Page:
For Callahan, the philanthropic world is an obvious target for reform, but its leaders are smug and listless—the very qualities exhibited by their predecessors in 1969, when members of the House Ways and Means Committee excoriated McGeorge Bundy, then the president of the Ford Foundation. In the wake of those hearings, Congress enacted regulatory legislation that impacted all foundations. For decades memories of the 1969 hearings shaped the thinking of not only Ford’s leadership but other foundation presidents as well. The Givers, which went to press before Donald Trump was elected, concludes with a stark and prescient warning: the nonprofit sector should initiate its own reforms, before politicians do it with a heavier and more mischievous hand. “It’s not okay,” he warns, “to settle for a status quo in which the foundation world remains forever a black box.” His proposals for change—the creation of a new U.S. federal office of charitable affairs, a reevaluation of what should qualify for tax-exempt status, trustee boards that are more inclusive and transparent—are not likely to be embraced in Trump’s Washington, however.
The Givers has inspired a spirited discussion among philanthropy experts. Writing in the Chronicle of Philanthropy, Pablo Eisenberg, one of the nonprofit sector’s few gadflies, began his review by lamenting that Callahan’s book is “not very analytical, courageous in tone, or full of useful recommendations for change.” (Eisenberg declined to articulate what a more “courageous” tone might sound like.) But he concluded that Callahan nonetheless “has provided a notable public service.”
Princeton University historian Stanley Katz, on the HistPhil blog, praised the sophistication and readability of The Givers but argued that Callahan “tries too hard to be fair to individual philanthropists,” and that his critique of the superwealthy is tepid. The fact that James Simons, who is sympathetically featured in The Givers, was recently outed in the Paradise Papers for sheltering $8 billion in Bermuda, adds weight to Katz’s assessment.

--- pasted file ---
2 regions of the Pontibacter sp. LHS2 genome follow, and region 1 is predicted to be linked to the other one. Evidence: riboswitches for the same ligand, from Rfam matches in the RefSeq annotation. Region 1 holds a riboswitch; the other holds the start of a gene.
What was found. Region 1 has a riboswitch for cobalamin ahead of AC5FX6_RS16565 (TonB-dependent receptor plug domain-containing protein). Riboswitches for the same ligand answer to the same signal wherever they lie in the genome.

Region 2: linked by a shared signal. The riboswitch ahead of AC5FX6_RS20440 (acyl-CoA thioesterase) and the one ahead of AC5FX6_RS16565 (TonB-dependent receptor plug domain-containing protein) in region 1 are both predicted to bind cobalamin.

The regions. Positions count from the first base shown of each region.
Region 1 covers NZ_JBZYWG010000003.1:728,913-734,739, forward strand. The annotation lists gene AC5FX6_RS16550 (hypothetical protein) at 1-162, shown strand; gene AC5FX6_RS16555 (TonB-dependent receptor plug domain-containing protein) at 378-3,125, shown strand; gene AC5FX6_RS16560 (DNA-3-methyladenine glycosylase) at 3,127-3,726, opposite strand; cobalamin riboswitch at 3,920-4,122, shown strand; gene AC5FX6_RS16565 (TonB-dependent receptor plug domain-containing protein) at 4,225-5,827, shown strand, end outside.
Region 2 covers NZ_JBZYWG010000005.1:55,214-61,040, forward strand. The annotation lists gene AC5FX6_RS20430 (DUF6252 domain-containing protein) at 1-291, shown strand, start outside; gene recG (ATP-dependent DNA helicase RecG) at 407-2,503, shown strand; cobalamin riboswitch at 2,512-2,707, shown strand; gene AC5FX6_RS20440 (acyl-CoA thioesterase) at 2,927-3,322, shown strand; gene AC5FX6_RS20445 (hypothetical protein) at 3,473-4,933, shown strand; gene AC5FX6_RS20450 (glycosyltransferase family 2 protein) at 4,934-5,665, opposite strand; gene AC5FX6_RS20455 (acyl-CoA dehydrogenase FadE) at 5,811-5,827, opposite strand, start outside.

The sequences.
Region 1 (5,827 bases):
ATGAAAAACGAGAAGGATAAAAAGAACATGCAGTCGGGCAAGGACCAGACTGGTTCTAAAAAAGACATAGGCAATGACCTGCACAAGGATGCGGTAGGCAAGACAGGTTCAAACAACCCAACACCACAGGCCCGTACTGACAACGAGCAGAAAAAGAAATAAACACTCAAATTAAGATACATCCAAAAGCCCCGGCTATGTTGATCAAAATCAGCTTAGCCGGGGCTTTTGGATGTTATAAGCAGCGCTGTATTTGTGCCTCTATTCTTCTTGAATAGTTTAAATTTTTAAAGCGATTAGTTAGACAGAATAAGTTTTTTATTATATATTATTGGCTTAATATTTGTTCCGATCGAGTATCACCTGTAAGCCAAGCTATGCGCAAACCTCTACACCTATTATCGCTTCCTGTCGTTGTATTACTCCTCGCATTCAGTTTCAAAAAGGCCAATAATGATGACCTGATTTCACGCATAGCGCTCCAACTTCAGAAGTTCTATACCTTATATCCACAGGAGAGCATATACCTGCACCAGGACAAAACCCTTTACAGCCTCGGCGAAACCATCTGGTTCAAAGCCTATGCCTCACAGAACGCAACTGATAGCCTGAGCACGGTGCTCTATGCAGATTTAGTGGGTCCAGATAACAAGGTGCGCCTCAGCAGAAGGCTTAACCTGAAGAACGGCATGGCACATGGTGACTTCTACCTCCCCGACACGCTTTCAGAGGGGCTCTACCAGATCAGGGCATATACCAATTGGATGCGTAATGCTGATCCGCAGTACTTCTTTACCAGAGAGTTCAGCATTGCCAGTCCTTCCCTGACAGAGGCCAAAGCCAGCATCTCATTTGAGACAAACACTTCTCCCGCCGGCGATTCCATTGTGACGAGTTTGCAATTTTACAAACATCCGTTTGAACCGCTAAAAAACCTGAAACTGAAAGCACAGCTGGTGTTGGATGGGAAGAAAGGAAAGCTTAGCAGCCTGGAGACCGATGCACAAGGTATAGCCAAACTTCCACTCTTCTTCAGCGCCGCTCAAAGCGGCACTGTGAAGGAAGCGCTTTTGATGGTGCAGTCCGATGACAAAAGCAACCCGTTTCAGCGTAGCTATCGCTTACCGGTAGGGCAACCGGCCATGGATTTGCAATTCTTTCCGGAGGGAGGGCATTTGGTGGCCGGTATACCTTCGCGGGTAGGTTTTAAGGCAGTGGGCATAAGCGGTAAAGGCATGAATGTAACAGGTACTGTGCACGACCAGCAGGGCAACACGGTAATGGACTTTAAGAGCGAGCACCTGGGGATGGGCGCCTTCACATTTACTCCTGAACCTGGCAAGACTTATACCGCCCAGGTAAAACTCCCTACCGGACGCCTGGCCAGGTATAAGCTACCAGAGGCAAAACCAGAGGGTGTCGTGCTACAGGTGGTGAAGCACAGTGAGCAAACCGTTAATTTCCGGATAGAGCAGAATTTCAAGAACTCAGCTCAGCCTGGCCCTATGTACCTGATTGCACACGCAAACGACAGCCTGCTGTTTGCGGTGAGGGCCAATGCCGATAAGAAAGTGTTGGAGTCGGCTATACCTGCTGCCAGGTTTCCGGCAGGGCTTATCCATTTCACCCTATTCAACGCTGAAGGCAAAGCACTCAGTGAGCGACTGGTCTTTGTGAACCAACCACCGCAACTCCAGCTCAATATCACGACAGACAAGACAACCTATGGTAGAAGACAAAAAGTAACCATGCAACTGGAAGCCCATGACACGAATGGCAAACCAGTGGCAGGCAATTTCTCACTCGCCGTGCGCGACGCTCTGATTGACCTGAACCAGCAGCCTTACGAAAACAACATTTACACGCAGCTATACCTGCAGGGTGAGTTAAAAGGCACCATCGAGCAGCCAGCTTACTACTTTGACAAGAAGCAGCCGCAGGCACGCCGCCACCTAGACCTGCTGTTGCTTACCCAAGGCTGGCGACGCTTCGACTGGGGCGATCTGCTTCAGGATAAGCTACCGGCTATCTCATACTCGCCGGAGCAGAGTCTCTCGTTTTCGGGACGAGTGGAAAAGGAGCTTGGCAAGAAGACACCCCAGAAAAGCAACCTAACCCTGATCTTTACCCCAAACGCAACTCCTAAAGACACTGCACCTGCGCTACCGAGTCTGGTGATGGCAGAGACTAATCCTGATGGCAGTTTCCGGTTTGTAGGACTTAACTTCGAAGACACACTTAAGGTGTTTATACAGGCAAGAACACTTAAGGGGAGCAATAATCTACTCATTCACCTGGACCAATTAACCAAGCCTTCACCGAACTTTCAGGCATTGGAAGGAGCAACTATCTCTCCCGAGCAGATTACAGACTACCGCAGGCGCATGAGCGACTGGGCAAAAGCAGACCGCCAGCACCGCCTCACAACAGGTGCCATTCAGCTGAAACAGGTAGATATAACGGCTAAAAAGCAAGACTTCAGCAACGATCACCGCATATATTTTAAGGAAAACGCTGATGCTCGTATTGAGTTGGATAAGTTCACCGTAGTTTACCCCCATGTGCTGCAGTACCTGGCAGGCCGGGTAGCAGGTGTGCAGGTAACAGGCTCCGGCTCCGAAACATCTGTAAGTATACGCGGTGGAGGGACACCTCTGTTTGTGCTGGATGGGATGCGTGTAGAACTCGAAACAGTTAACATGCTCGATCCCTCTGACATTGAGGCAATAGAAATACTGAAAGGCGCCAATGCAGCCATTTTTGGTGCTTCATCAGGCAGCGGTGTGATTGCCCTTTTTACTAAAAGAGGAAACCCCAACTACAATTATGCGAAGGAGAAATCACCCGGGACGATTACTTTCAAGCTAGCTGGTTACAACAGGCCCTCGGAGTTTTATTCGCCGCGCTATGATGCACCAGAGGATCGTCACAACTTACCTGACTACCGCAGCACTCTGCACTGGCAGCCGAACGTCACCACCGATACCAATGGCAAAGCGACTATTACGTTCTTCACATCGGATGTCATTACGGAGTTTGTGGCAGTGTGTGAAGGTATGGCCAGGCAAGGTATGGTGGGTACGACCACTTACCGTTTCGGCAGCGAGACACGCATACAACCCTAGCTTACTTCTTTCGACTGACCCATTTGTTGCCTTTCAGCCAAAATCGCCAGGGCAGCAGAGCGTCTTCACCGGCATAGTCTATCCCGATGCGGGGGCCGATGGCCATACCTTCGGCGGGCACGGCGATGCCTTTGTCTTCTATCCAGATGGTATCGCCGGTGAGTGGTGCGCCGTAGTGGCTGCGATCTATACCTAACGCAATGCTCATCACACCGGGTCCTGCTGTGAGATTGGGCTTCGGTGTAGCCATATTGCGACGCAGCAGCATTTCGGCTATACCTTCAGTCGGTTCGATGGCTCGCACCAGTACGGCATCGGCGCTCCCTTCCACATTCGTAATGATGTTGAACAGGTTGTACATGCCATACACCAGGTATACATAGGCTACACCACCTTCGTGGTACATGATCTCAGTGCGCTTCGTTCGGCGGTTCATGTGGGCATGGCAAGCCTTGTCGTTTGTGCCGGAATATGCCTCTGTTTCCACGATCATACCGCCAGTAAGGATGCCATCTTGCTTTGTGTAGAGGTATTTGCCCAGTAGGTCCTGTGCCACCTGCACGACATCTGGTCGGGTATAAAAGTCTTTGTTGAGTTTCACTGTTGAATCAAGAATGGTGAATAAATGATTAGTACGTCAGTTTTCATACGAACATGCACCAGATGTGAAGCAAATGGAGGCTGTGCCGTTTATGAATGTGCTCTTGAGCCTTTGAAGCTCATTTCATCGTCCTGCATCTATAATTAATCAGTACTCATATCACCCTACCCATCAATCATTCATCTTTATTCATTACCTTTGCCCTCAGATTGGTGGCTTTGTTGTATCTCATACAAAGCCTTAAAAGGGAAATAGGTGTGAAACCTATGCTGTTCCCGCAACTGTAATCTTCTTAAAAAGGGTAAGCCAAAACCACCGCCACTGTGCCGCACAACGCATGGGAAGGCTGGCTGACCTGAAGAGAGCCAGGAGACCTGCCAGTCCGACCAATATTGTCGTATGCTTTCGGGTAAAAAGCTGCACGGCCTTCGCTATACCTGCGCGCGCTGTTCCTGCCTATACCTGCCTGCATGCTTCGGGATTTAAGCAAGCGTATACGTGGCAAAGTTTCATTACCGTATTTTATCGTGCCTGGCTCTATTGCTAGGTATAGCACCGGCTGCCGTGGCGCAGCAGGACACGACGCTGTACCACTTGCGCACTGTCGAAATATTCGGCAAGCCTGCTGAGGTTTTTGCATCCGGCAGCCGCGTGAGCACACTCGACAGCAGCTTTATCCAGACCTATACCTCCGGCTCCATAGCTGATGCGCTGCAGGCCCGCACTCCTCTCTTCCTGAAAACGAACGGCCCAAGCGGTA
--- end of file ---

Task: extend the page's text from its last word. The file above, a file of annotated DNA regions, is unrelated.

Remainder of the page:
Katz also detected inconsistencies in the author’s analytical framework. Callahan is acutely aware that plutocrats have done much to weaken the New Deal/Great Society political framework he cherishes, describing it as a “brilliant power grab: First, the wealthy helped knock out government. Now, they’re taking more direct charge of society themselves, using philanthropy as one tool.” But Callahan concludes that “the new big philanthropy is likely to be a net positive in its substantive effects on U.S. society.” Katz, writing after Trump’s victory, argued that Callahan has sidestepped the central issue:
Our current dire political situation is the product of both traditional American anti-statism and a very different and deliberate assault on the state by plutocrats. We do not have so many billionaires, and thus mega-foundations, because we now have a larger and more adept entrepreneurial class, but because the structure of (mostly federal) economic policy has been captured by people of wealth, who have rewritten the laws to enable themselves to become extraordinarily rich…It seems to me that the new plutocrats are in fact the problem, and they are quite unlikely to be part of the solution, as Callahan contends.
Let the debate unfold. My own wish is that Callahan had confronted, in a more pungent way, the structural features of the behemoth that looms before him: the grant-making model itself, upon which modern American philanthropy rests. Foundation leaders advocate transparency, inclusion, and equality, but they operate in a strikingly hierarchical manner. They are a cloistered elite.
Does this top-down model—in which grantees spend immense time and energy chasing cash—inhibit the growth of dues-paying organizations, which may be more vibrant and democratic than nonprofit organizations dominated by an aloof board of trustees and an executive director? Passages in The Givers suggest that Callahan has pondered these matters, but he stops short of a full critique. Hierarchy and hubris in the foundation suites: it would make a rousing series of articles for Inside Philanthropy.
Read more on the philanthropy debate in our Summer 2015 issue, Philanthropy.